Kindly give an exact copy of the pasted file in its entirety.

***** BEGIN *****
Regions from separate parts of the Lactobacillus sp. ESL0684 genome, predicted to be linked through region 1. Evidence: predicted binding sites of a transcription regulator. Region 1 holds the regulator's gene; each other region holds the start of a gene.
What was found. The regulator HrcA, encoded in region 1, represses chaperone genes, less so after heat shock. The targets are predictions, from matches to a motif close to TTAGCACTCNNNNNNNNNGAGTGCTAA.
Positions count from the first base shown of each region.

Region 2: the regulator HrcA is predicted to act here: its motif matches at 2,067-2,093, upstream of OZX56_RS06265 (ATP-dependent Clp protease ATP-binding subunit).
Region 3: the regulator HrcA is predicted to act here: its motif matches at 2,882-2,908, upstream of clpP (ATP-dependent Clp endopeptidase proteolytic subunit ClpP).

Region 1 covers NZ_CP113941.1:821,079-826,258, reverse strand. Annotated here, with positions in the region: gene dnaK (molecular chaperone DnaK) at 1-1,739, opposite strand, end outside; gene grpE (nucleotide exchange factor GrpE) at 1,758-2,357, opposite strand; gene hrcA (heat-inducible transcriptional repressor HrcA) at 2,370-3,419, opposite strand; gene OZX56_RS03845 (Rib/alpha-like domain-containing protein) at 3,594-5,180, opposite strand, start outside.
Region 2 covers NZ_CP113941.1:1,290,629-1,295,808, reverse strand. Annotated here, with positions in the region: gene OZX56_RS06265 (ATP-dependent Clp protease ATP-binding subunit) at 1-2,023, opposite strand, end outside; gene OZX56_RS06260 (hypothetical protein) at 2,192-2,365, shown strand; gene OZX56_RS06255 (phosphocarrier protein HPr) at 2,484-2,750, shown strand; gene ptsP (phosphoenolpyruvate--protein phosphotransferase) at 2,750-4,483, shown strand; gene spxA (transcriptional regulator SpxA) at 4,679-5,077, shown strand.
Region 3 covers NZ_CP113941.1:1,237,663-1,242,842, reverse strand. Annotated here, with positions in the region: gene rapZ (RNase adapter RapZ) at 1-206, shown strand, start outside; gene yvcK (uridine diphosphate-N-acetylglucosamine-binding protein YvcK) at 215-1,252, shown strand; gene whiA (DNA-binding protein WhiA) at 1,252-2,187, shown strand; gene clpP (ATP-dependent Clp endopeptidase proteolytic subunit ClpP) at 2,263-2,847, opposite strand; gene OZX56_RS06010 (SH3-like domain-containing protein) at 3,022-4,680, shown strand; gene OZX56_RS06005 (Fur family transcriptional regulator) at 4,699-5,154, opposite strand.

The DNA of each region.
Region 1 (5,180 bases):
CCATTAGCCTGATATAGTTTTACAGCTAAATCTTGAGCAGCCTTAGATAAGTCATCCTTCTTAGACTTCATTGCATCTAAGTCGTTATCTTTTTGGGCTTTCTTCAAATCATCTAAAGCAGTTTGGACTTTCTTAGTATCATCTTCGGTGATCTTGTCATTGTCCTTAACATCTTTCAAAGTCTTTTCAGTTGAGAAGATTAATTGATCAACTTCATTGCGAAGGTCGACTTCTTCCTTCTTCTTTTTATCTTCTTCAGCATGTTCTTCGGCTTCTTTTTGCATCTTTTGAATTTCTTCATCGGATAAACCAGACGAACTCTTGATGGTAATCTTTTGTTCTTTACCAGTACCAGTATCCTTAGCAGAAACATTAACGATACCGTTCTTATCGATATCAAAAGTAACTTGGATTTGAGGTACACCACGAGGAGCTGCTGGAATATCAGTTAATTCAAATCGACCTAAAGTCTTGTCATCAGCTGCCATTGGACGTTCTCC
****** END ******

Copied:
Regions from separate parts of the Lactobacillus sp. ESL0684 genome, predicted to be linked through region 1. Evidence: predicted binding sites of a transcription regulator. Region 1 holds the regulator's gene; each other region holds the start of a gene.
What was found. The regulator HrcA, encoded in region 1, represses chaperone genes, less so after heat shock. The targets are predictions, from matches to a motif close to TTAGCACTCNNNNNNNNNGAGTGCTAA.
Positions count from the first base shown of each region.

Region 2: the regulator HrcA is predicted to act here: its motif matches at 2,067-2,093, upstream of OZX56_RS06265 (ATP-dependent Clp protease ATP-binding subunit).
Region 3: the regulator HrcA is predicted to act here: its motif matches at 2,882-2,908, upstream of clpP (ATP-dependent Clp endopeptidase proteolytic subunit ClpP).

Region 1 covers NZ_CP113941.1:821,079-826,258, reverse strand. Annotated here, with positions in the region: gene dnaK (molecular chaperone DnaK) at 1-1,739, opposite strand, end outside; gene grpE (nucleotide exchange factor GrpE) at 1,758-2,357, opposite strand; gene hrcA (heat-inducible transcriptional repressor HrcA) at 2,370-3,419, opposite strand; gene OZX56_RS03845 (Rib/alpha-like domain-containing protein) at 3,594-5,180, opposite strand, start outside.
Region 2 covers NZ_CP113941.1:1,290,629-1,295,808, reverse strand. Annotated here, with positions in the region: gene OZX56_RS06265 (ATP-dependent Clp protease ATP-binding subunit) at 1-2,023, opposite strand, end outside; gene OZX56_RS06260 (hypothetical protein) at 2,192-2,365, shown strand; gene OZX56_RS06255 (phosphocarrier protein HPr) at 2,484-2,750, shown strand; gene ptsP (phosphoenolpyruvate--protein phosphotransferase) at 2,750-4,483, shown strand; gene spxA (transcriptional regulator SpxA) at 4,679-5,077, shown strand.
Region 3 covers NZ_CP113941.1:1,237,663-1,242,842, reverse strand. Annotated here, with positions in the region: gene rapZ (RNase adapter RapZ) at 1-206, shown strand, start outside; gene yvcK (uridine diphosphate-N-acetylglucosamine-binding protein YvcK) at 215-1,252, shown strand; gene whiA (DNA-binding protein WhiA) at 1,252-2,187, shown strand; gene clpP (ATP-dependent Clp endopeptidase proteolytic subunit ClpP) at 2,263-2,847, opposite strand; gene OZX56_RS06010 (SH3-like domain-containing protein) at 3,022-4,680, shown strand; gene OZX56_RS06005 (Fur family transcriptional regulator) at 4,699-5,154, opposite strand.

The DNA of each region.
Region 1 (5,180 bases):
CCATTAGCCTGATATAGTTTTACAGCTAAATCTTGAGCAGCCTTAGATAAGTCATCCTTCTTAGACTTCATTGCATCTAAGTCGTTATCTTTTTGGGCTTTCTTCAAATCATCTAAAGCAGTTTGGACTTTCTTAGTATCATCTTCGGTGATCTTGTCATTGTCCTTAACATCTTTCAAAGTCTTTTCAGTTGAGAAGATTAATTGATCAACTTCATTGCGAAGGTCGACTTCTTCCTTCTTCTTTTTATCTTCTTCAGCATGTTCTTCGGCTTCTTTTTGCATCTTTTGAATTTCTTCATCGGATAAACCAGACGAACTCTTGATGGTAATCTTTTGTTCTTTACCAGTACCAGTATCCTTAGCAGAAACATTAACGATACCGTTCTTATCGATATCAAAAGTAACTTGGATTTGAGGTACACCACGAGGAGCTGCTGGAATATCAGTTAATTCAAATCGACCTAAAGTCTTGTCATCAGCTGCCATTGGACGTTCTCC